I started doing this after attending state and other large matches where you get the shooters book at registration, so you can plan ahead on some stages.  

 

Seems to be working well.

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Posted (edited)

Greenhorn perspective as I shot my first CAS match last August and my first 2 Day annual match a few weeks ago before the COVID pandemic shut matches down.  When I first started, receiving match scenarios ahead of the match helped me out.  Not being familiar with shooting cowboy stages it helped me quickly get up to speed on sweeps, transitions between firearms, and I think generally being a safe participant.  Not having years of experience shooting cowboy stages, I believe it helps me get mentally organized before the match, takes a bit of the anxiety out and adds in a bit more fun.  When I get a match scenario I look for stages scenarios that I haven't seen before and mentally shoot them in order to become more familiar with the stage and not be a total train wreck when the buzzer goes off.  Not that I haven't got to the line and needed a bit of coaching when there where two more shotgun knockdowns left that I totally forgot about.  At my one and only 2-Day annual match I just shot, I took a different approach.  While I did pick up the match book the day before, I was so busy getting ready that I just glanced at it for anything that might trip me up and not seeing anything I thought I couldn't handle I just listened up real good when the posse leader went over the stage and then mentally shot the stage before it was my turn while waiting at the loading table.  I ended up doing pretty good considering.  All in all, I believe it's a positive to receive match scenarios before hand, at least for this greenhorn.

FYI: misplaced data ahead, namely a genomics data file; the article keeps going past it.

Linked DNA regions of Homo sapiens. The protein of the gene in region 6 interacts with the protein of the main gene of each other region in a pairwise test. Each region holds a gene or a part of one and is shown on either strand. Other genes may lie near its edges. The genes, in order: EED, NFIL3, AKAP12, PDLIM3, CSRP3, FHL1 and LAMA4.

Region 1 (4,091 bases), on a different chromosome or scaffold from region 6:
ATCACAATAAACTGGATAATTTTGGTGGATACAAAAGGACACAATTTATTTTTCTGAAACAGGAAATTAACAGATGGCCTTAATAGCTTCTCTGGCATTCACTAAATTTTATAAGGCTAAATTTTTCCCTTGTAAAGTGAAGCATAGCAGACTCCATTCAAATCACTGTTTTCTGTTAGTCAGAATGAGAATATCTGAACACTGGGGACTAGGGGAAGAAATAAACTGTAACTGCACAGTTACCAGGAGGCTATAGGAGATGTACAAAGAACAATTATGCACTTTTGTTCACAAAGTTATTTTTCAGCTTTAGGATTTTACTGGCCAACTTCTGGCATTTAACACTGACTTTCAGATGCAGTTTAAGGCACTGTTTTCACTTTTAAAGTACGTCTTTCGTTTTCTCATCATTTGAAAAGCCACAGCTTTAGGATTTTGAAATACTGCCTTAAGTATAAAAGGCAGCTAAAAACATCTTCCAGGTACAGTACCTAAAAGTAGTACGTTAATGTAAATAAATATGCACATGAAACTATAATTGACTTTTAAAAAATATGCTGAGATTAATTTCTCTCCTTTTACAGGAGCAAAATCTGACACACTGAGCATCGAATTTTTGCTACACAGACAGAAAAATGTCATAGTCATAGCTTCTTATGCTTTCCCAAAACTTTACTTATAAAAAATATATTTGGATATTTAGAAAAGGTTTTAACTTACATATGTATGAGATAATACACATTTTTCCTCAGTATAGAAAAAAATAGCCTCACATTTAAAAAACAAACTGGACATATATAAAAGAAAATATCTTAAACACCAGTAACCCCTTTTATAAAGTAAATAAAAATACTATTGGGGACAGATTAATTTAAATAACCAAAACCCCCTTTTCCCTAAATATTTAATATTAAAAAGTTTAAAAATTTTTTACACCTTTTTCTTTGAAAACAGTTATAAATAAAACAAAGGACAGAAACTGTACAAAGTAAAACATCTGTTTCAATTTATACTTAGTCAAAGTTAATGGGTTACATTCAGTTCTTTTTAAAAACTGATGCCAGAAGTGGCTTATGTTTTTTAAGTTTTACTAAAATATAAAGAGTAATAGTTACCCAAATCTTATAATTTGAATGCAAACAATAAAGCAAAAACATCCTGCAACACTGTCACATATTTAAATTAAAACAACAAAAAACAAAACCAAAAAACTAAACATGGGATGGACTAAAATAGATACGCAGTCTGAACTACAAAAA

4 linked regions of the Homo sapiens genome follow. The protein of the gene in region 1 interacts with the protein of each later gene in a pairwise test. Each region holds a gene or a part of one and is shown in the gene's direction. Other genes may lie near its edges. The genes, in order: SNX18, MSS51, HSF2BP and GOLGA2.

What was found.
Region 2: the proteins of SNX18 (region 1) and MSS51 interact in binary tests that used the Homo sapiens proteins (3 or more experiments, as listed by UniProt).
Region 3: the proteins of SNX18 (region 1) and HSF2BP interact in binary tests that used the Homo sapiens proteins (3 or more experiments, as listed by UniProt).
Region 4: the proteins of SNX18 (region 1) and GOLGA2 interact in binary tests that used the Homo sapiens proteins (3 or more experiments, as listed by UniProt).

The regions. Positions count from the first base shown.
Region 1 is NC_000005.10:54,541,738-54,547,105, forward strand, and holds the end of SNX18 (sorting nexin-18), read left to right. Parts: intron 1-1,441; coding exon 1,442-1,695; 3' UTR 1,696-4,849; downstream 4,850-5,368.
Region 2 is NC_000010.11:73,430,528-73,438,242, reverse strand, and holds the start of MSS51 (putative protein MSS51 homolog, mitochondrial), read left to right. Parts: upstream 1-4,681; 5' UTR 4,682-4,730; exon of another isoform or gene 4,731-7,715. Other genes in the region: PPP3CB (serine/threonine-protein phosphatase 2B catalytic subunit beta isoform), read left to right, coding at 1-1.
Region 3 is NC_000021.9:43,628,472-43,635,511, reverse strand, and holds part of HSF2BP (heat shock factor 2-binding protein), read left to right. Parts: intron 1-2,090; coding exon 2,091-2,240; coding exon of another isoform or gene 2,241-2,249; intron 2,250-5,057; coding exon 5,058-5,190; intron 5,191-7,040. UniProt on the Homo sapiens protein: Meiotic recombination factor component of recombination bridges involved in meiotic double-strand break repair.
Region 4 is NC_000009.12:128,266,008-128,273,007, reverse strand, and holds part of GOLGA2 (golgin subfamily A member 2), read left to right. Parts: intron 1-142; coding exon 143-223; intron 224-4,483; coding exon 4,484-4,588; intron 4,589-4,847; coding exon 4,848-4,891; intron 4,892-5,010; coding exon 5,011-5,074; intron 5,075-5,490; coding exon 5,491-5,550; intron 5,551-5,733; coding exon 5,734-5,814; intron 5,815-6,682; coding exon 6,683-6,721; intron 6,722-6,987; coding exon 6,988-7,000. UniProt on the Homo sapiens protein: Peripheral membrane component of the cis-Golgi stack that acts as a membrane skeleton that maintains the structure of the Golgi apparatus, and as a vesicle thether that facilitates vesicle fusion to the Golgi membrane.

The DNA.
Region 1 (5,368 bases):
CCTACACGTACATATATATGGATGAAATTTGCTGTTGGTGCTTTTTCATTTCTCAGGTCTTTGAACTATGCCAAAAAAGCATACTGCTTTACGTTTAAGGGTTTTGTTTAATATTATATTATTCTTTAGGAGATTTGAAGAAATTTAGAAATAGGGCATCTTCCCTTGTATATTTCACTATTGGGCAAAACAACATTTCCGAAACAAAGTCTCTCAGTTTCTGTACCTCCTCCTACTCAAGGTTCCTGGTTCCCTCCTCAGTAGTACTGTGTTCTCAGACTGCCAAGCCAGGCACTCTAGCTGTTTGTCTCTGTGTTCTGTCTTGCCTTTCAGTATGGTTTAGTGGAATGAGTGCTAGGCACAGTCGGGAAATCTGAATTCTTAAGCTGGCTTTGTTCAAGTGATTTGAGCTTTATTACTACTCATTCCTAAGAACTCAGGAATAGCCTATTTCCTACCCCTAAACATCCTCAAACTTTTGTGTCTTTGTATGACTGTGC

My club's match director, Major BS Walker does a great job in getting match scenarios out in advance as well as other Match Directors at the other clubs I shoot at.  All in a format that I think minimizes confusion and errors. 

Edited by Bingo Montana
Added clarifying content.
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If every stage is a variant of a standard 10-10-4 arrangement, then I really see no need.    But if there's gonna be something unusual in one or more of the stages, like one stage has a full pistol reload or a dump target for everything or all knock downs or an usual target or some unexpected activity, it's a good idea to let that be known in advance so people can be prepared.

At the same time though, for the annual matches, I think's a good idea to send out all the stage descriptions, just because.  You're gonna get them eventually in your shooters packet, so there's no harm in getting them out earlier if feasible.  

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Both clubs I shoot at make the scenarios available the week before the match. As a new shooter, having a chance to look at and study the scenarios ahead of time has been very helpful. Particularly for those first five matches it made me more comfortable and able to concentrate on all the other things that I had to remember (safety rules and procedures, folks names, loading, trying to help out a little, etc.). 

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I always send them.  You don't have to read them.

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Posted (edited)
22 hours ago, Major BS Walker Regulator said:

All but one club in my area sends the stages out about five days before the match. Never at annuals. I prefer seeing the stages. If you don't send them out than things are still equal except for the stage writer who then has an advantage. 

I find this hilarious!   Because I consistently see the scenario writer get more P's than anyone else.  And this most certainly includes me when I write them. :rolleyes:

 

Possum

Edited by Possum Skinner, SASS#60697